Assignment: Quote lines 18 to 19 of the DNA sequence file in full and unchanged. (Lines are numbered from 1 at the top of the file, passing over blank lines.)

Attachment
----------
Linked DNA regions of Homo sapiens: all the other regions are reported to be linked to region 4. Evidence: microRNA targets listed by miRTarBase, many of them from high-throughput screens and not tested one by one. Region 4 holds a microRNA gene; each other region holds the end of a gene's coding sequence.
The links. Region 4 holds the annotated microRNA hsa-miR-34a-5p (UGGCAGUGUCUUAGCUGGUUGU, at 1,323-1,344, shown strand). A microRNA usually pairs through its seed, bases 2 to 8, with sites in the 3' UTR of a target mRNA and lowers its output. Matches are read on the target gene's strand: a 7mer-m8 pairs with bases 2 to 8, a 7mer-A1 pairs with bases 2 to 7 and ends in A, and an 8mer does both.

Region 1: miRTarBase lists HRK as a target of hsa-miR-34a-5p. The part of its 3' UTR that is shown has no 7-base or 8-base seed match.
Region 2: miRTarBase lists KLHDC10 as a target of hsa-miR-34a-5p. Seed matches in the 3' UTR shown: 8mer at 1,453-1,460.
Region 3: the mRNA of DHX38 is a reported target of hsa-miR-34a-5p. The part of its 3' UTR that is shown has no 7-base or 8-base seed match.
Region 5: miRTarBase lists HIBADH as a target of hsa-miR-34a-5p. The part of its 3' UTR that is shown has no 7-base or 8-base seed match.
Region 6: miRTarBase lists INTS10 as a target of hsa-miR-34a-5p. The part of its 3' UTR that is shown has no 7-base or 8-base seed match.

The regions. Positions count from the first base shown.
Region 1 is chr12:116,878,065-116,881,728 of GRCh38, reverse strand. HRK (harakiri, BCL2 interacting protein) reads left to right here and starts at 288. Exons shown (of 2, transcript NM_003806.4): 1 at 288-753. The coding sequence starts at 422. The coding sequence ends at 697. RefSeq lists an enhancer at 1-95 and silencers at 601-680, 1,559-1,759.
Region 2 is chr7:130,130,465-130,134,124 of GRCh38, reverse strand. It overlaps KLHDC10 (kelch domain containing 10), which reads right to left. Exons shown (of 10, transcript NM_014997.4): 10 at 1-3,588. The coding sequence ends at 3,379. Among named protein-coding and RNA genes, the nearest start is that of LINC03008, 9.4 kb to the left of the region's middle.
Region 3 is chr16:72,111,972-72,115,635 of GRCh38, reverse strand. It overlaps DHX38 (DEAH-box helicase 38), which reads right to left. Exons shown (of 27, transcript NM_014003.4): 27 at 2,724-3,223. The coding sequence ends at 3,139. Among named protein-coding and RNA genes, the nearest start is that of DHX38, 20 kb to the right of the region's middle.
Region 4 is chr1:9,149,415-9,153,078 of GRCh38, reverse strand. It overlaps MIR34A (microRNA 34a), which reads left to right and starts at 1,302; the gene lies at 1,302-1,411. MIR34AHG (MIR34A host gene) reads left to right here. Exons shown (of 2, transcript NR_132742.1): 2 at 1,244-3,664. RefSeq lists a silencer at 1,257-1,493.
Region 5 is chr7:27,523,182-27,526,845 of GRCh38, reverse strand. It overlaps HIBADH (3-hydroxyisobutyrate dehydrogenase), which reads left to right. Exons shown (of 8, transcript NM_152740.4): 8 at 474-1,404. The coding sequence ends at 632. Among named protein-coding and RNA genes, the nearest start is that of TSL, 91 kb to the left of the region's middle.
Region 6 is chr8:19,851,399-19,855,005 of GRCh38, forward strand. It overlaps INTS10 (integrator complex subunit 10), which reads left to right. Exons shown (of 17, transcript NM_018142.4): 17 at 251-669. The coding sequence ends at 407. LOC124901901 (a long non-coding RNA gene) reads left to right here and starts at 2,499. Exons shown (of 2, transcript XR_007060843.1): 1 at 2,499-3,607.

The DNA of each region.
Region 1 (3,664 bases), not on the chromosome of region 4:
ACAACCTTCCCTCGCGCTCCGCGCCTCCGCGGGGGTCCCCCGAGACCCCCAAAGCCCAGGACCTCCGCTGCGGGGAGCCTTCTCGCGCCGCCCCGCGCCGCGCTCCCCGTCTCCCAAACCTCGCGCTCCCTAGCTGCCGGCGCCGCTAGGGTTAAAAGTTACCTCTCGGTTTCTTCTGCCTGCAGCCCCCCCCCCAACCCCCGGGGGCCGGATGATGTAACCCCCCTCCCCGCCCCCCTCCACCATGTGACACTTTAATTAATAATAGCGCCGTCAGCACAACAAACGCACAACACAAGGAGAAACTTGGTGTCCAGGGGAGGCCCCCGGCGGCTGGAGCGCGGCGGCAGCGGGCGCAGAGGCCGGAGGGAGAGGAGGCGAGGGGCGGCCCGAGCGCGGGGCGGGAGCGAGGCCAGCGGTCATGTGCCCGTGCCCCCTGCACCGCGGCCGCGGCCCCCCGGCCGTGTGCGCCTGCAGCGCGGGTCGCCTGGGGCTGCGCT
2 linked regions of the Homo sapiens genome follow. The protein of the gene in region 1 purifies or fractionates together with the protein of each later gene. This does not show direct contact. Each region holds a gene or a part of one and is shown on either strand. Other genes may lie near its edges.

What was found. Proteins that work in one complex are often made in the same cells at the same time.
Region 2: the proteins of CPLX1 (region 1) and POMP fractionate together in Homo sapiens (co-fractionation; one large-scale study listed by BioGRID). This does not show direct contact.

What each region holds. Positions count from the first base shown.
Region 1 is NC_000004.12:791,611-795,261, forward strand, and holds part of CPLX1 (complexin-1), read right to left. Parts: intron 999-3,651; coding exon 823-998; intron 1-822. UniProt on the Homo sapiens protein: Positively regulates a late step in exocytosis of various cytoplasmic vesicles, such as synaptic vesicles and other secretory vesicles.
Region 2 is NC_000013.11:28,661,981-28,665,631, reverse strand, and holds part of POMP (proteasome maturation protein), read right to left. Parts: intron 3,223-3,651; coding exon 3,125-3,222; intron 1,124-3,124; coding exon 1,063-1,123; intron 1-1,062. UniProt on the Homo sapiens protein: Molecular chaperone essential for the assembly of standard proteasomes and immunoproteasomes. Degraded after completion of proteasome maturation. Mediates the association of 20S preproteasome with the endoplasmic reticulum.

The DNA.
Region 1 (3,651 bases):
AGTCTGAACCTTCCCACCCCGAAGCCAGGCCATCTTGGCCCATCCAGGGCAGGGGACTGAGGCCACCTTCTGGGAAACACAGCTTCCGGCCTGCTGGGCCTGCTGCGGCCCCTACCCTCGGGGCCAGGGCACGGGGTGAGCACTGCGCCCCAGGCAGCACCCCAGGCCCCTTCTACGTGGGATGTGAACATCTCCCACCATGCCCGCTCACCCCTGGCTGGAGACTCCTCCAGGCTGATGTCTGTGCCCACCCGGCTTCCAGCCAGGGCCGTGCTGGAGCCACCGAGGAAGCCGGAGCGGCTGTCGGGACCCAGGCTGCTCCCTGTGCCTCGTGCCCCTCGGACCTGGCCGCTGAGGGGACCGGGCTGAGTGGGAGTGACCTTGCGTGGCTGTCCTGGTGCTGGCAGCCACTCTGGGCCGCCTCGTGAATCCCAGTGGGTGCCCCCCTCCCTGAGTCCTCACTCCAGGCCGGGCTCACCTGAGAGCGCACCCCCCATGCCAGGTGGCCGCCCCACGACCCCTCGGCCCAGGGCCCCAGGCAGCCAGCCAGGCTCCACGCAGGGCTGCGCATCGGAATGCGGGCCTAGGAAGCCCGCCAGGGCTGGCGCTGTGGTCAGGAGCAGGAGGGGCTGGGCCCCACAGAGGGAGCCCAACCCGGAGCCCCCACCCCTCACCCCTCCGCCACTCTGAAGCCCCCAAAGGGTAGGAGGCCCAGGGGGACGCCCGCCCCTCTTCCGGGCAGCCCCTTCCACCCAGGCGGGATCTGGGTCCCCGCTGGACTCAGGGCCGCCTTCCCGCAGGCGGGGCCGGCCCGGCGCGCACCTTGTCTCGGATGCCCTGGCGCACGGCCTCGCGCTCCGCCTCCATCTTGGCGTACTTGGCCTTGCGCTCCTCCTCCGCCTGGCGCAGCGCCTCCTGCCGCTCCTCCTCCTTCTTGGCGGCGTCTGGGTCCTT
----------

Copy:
2 linked regions of the Homo sapiens genome follow. The protein of the gene in region 1 purifies or fractionates together with the protein of each later gene. This does not show direct contact. Each region holds a gene or a part of one and is shown on either strand. Other genes may lie near its edges.

What was found. Proteins that work in one complex are often made in the same cells at the same time.